Imagine seeing a friend or relative for the first time in several years, and being stunned at how gaunt and emaciated they appear. This would be shocking enough, but even more unsettling might be the fact that after spending time with them, you realize they are not even aware that they have a problem. This scenario is one that could easily fit the mold for a person struggling with anorexia, a psychological condition that can have critical physical consequences as well.
What is Anorexia?
Anorexia is an eating disorder that is characterized by an obsession with a thin body and an unrealistic fear of gaining weight. Individuals with anorexia have a distorted view of their own body, and will often engage in destructive behaviors such as self-imposed starvation, self-induced vomiting, and excessive exercise in order to maintain their perception of the “perfect” body. The official name of the illness is “anorexia nervosa,” which comes from the Latin, and literally means “nervous inability to eat.” Untreated, anorexia can lead to serious and potentially fatal complications. It has one of the highest mortality rates of all psychiatric disorders.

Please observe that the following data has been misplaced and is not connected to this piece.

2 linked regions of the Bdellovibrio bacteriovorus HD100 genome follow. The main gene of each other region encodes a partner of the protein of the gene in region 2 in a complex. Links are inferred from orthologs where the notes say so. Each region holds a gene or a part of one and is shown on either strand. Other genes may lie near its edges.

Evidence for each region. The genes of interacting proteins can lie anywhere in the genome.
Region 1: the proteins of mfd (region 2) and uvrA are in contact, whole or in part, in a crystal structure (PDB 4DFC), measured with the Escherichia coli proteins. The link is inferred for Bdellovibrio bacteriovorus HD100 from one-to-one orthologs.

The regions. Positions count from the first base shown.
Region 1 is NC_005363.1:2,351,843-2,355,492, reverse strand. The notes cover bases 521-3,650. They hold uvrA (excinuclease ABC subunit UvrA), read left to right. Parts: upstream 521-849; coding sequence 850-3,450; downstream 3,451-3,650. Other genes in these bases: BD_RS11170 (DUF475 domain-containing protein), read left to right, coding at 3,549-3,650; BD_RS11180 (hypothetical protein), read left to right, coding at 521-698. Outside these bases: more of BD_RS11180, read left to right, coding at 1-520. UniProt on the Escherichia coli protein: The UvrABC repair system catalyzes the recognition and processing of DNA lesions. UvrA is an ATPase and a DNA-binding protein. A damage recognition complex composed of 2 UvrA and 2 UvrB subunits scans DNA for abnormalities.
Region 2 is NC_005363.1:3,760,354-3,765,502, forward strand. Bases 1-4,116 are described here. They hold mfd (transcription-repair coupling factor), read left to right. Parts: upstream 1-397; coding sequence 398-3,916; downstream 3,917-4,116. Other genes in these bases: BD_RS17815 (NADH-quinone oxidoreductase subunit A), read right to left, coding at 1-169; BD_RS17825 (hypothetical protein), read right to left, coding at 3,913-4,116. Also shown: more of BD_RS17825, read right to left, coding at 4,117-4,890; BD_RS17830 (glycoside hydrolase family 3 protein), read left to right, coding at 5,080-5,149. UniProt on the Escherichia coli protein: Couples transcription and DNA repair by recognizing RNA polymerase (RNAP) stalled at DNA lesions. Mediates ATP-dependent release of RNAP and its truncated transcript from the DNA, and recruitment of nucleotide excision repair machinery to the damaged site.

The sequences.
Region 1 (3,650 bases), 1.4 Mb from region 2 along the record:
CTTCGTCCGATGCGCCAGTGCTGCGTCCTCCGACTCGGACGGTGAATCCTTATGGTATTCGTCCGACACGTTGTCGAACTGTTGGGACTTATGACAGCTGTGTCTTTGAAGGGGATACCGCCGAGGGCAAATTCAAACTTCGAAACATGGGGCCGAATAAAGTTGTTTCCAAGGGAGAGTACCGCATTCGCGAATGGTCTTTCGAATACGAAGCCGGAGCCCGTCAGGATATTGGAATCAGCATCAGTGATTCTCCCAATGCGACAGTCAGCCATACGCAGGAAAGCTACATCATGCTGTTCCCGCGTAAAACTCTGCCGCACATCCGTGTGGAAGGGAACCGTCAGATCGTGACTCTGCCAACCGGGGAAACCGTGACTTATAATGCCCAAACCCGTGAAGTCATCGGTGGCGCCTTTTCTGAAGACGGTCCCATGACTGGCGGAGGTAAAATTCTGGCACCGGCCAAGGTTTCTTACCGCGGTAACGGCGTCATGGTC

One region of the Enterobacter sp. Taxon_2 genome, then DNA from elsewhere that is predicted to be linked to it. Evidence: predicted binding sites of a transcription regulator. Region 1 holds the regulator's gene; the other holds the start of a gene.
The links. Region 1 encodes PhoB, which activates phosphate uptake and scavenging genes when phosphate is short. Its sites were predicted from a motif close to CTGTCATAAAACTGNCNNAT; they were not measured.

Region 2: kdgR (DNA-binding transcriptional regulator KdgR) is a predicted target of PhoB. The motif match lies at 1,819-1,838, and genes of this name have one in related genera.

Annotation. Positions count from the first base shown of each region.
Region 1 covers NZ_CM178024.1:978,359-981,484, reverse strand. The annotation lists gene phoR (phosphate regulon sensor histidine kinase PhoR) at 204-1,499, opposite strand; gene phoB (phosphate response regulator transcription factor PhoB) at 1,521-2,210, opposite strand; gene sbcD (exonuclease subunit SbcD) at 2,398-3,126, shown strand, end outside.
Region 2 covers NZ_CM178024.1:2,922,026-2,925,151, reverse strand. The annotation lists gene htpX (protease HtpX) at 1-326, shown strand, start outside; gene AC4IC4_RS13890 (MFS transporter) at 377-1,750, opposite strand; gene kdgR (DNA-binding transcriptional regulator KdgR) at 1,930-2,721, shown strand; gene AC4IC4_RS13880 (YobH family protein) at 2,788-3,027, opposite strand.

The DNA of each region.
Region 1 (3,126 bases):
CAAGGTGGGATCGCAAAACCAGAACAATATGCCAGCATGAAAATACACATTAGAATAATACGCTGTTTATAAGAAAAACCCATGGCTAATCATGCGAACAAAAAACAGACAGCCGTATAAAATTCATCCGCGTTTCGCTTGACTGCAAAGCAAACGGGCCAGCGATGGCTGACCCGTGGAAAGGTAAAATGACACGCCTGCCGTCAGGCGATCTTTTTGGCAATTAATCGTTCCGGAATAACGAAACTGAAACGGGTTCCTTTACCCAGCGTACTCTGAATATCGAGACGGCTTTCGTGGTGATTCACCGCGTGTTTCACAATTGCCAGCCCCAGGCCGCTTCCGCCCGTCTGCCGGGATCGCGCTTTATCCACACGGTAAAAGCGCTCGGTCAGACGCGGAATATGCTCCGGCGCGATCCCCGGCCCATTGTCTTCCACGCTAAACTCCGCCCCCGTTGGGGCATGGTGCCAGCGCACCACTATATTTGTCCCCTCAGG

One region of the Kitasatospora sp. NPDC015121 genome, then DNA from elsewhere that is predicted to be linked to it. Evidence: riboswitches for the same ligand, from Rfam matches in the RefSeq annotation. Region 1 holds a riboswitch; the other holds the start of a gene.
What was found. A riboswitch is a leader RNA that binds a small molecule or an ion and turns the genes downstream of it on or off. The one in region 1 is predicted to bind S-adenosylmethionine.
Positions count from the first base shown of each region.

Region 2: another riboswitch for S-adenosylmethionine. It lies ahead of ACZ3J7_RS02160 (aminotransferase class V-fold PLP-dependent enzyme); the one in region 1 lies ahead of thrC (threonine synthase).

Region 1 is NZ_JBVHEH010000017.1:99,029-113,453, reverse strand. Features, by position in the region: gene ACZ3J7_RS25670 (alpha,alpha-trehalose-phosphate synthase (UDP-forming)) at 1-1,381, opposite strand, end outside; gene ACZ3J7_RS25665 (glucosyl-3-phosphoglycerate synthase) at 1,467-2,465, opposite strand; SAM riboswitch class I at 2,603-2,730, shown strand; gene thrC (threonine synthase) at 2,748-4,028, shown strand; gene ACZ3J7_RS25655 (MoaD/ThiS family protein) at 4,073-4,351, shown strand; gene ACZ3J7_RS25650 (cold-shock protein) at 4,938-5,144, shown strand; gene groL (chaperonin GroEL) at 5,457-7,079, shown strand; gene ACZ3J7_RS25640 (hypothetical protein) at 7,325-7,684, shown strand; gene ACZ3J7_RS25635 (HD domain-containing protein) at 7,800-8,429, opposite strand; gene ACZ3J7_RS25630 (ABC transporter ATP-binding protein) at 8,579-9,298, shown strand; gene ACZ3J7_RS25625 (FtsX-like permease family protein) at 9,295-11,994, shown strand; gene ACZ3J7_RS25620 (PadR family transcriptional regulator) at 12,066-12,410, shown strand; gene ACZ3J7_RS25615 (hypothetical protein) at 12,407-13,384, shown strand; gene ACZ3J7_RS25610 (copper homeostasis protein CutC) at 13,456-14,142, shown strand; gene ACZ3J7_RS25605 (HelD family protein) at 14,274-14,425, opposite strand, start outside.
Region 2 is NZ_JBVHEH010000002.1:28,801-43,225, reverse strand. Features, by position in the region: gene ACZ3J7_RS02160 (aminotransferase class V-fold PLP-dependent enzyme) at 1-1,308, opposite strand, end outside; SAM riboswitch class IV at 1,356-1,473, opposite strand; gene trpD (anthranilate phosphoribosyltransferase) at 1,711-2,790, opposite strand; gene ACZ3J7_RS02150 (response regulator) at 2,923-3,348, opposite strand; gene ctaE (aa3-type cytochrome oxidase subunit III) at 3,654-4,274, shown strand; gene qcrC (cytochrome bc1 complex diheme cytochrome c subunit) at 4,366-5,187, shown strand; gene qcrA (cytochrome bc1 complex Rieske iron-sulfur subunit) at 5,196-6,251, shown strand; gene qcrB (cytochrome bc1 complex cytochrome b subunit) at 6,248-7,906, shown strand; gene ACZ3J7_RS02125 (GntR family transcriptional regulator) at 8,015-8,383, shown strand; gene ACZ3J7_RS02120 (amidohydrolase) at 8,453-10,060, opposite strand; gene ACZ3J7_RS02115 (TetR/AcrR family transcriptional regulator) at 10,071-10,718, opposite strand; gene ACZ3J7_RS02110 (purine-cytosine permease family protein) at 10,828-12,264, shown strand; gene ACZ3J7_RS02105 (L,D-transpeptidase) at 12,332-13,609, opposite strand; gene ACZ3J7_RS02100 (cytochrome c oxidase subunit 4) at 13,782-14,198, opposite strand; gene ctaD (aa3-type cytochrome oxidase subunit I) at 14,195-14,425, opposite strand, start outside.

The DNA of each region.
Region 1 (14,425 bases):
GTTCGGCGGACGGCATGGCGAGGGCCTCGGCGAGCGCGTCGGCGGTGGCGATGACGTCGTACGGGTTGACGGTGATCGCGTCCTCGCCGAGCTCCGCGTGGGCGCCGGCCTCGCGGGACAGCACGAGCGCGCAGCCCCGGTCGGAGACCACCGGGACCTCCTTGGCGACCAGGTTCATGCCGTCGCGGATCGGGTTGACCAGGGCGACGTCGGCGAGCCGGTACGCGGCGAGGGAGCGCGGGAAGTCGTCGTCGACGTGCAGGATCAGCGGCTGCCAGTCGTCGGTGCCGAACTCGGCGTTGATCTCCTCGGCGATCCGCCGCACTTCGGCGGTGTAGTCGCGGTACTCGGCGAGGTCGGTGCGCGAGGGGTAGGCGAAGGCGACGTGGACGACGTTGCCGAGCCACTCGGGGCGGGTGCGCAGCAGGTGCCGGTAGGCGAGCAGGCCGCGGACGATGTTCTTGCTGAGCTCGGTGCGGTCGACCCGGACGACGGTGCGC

Eating disorders have been identified for centuries, but anorexia nervosa was not officially recognized as a psychiatric disorder until 1980. The illness came more into the public eye after the anorexia-related death of singer Karen Carpenter in 1983. It has since received a large amount of media attention, and the number of diagnosed cases has more than doubled since the 1970’s. Estimates vary widely as to the prevalence of the illness. Some say up to 1% of American girls and women have anorexia. Others state that perhaps 10% of adolescent girls in the U.S. are affected. It is difficult to say for sure because due to the nature of the illness, many cases go undiagnosed. Denial by patients that they even have a problem is a common trait of anorexia.